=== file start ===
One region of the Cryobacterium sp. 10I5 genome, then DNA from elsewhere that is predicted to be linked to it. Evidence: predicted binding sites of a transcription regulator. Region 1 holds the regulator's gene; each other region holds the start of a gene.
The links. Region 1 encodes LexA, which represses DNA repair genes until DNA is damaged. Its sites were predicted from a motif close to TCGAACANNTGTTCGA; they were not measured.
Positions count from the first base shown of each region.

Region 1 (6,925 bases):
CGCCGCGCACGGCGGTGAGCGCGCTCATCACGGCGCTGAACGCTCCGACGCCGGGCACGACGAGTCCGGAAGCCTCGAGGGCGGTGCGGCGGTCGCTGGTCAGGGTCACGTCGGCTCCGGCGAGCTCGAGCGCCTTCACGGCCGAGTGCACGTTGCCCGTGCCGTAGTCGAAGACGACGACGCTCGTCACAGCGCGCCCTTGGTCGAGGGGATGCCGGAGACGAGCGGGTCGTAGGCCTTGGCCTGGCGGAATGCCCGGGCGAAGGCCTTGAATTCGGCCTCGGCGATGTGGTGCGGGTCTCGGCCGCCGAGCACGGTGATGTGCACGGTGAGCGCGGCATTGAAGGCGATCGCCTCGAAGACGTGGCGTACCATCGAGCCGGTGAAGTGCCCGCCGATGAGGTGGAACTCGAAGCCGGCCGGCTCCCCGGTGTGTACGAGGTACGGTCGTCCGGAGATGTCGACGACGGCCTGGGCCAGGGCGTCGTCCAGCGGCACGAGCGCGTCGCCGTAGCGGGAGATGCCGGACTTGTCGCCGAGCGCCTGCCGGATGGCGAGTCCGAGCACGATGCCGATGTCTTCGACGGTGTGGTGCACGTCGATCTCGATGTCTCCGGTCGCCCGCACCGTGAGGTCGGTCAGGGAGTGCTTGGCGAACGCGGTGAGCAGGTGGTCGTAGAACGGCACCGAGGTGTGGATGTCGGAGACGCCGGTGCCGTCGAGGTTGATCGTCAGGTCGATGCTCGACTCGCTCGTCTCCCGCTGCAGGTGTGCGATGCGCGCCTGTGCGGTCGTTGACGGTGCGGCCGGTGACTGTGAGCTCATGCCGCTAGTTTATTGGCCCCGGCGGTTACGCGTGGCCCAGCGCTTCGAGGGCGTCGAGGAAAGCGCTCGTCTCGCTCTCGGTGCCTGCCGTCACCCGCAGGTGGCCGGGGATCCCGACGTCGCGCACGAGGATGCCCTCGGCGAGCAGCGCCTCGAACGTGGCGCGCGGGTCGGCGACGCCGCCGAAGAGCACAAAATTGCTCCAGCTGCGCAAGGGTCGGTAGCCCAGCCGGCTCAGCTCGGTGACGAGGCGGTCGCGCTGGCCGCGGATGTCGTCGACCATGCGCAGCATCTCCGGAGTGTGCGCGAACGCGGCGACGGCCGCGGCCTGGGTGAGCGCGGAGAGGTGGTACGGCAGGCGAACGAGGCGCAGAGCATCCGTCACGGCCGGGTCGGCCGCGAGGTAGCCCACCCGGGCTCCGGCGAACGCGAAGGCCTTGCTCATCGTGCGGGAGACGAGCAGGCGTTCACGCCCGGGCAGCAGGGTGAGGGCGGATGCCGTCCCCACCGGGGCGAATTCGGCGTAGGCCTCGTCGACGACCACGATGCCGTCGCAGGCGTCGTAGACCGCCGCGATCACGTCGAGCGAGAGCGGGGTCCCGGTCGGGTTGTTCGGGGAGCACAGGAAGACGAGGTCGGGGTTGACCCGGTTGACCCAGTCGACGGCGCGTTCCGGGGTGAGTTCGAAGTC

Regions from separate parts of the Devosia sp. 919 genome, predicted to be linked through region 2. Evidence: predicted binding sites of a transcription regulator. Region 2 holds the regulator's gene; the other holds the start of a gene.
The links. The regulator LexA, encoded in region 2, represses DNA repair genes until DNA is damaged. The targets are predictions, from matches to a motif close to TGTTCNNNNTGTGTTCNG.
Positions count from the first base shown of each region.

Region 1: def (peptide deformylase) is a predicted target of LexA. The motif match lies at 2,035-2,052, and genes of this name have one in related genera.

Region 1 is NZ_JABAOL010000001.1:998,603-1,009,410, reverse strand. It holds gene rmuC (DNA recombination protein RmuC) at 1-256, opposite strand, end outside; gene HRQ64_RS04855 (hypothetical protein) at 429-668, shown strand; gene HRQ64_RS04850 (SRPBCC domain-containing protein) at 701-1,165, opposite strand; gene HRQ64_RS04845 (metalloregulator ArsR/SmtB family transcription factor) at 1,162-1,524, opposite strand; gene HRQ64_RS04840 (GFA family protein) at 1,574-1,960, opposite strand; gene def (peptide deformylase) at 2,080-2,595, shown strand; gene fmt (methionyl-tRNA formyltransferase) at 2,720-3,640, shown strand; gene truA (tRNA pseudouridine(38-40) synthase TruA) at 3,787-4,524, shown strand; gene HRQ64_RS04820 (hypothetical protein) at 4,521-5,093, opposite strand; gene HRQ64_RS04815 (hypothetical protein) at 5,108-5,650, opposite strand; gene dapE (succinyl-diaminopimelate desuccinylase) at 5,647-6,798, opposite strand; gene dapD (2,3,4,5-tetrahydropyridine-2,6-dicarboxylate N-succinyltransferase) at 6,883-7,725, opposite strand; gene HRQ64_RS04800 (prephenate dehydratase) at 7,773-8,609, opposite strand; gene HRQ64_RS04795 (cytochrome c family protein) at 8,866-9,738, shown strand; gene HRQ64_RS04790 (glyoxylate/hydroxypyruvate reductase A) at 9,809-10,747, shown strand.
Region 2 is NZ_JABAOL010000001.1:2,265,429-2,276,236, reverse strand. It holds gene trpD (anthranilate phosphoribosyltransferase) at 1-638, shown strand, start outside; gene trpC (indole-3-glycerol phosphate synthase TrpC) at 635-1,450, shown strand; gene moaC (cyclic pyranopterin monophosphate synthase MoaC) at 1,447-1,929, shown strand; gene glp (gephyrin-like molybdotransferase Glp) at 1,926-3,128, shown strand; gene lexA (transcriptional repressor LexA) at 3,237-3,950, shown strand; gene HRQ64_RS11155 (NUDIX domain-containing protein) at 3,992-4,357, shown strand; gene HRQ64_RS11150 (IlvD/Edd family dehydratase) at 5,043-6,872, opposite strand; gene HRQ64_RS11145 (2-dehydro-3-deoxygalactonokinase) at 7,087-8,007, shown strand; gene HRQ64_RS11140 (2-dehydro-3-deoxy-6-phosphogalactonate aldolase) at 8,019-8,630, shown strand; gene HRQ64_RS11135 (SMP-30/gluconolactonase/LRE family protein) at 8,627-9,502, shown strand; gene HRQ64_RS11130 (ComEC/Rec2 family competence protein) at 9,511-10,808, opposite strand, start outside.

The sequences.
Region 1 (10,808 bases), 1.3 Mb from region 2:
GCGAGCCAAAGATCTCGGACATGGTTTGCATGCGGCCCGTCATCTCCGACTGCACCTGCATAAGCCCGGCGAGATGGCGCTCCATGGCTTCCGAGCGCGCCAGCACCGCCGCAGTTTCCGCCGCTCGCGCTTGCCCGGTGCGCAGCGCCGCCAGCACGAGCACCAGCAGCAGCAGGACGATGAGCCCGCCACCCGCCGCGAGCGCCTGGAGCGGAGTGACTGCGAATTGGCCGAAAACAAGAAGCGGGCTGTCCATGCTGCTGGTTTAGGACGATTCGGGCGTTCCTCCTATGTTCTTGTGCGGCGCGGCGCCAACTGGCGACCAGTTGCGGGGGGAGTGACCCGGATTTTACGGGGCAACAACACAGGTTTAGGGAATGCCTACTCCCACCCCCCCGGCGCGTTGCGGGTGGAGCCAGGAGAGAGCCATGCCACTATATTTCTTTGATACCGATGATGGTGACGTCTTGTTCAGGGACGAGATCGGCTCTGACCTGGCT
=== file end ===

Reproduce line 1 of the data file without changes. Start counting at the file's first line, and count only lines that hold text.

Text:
One region of the Cryobacterium sp. 10I5 genome, then DNA from elsewhere that is predicted to be linked to it. Evidence: predicted binding sites of a transcription regulator. Region 1 holds the regulator's gene; each other region holds the start of a gene.